Rowman and Littlefield International
Paperback 9781783481644
£24.95 €34.95 $39.95
Hardback 9781783481637
£80.00 €112.00 $120.00
Ebook 9781783481651
£24.95 €34.99 $37.99
Not available for pre-order
The actions, images and stories within films can impact upon the political consciousness of viewers, enabling their audience to imagine ways of resisting the status quo, politically, economically and culturally. But what does political theory have to say about film? Should we explore film theory through a political lens? Why might individuals respond to the political within films?

This book connects the work of eight radical political theorists to eight world-renowned films and shows how the political impact of film on the aesthetic self can lead to the possibility of political resistance. Each chapter considers the work of a core thinker on film, shows its relevance in terms of a specific case study film, then highlights how these films probe political issues in a way that invites viewers to think critically about them, both within the internal logic of the film and in how that might impact externally on the way they live their lives. Examining this dialogue enables Ian Fraser to demonstrate the possibility of a political impact of films on our own consciousness and identity, and that of others.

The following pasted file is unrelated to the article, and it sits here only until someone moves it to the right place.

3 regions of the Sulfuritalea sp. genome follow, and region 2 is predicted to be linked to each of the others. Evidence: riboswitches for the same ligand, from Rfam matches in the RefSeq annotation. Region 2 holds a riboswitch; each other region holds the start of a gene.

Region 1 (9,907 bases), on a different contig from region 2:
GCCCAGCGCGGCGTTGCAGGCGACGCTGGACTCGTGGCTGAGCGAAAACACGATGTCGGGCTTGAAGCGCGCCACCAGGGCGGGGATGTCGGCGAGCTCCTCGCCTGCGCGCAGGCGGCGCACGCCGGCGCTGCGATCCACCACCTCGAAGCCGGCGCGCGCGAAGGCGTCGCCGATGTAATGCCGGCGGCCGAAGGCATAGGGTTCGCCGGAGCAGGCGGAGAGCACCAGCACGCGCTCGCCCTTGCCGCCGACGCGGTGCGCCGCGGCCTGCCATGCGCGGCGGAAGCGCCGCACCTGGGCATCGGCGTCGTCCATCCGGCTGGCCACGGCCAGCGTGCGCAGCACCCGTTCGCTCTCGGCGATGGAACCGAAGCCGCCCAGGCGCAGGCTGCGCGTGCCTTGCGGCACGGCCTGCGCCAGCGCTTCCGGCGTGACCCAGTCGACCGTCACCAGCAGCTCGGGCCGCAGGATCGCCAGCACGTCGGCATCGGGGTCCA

Introduction / 1. Theodor Adorno: Charlie Chaplin’s Monsieur Verdoux / 2. Walter Benjamin: Ken Loach’s Land and Freedom / 3. Ernst Bloch: Woody Allen’s Midnight in Paris / 4. Gilles Deleuze: Kleber Mendonça Filho’s Neighbouring Sounds / 5. Alain Badiou: Jia Zhangke’s A Touch of Sin / 6. Jacques Rancière: Gavin Hood’s Rendition / 7. Julia Kristeva: David Fincher’s Fight Club / 8. Slavoj Žižek: JC Chandor's Margin Call / 9. Cinema and the Aesthetic Self
Up to date and up to speed, Fraser’s book is an excellent introduction to the developing relationship between political theory and cinematic meaning-making. Using insights from Kant and Hume to Deleuze and Rancière, Fraser pairs major theorists with major films, working from Adorno to Žižek, from Chaplin to Chandor. Just as films make politics, so now they make political theory.
Terrell Carver, Professor of Political Theory, University of Bristol
Ian Fraser is Senior Lecturer in Politics in the Department of Politics, History and International Relations, Loughborough University, UK. He is the author of: Identity, Politics and the Novel: The Aesthetic Moment (2013), Dialectics of the Self: Transcending Charles Taylor (2007), Hegel and Marx: The Concept of Need (1998), co-editor, with Tony Burns, of The Hegel-Marx Connection (2001), and co-author, with Lawrence Wilde, of The Marx Dictionary (Continuum, 2011).

Also Recommended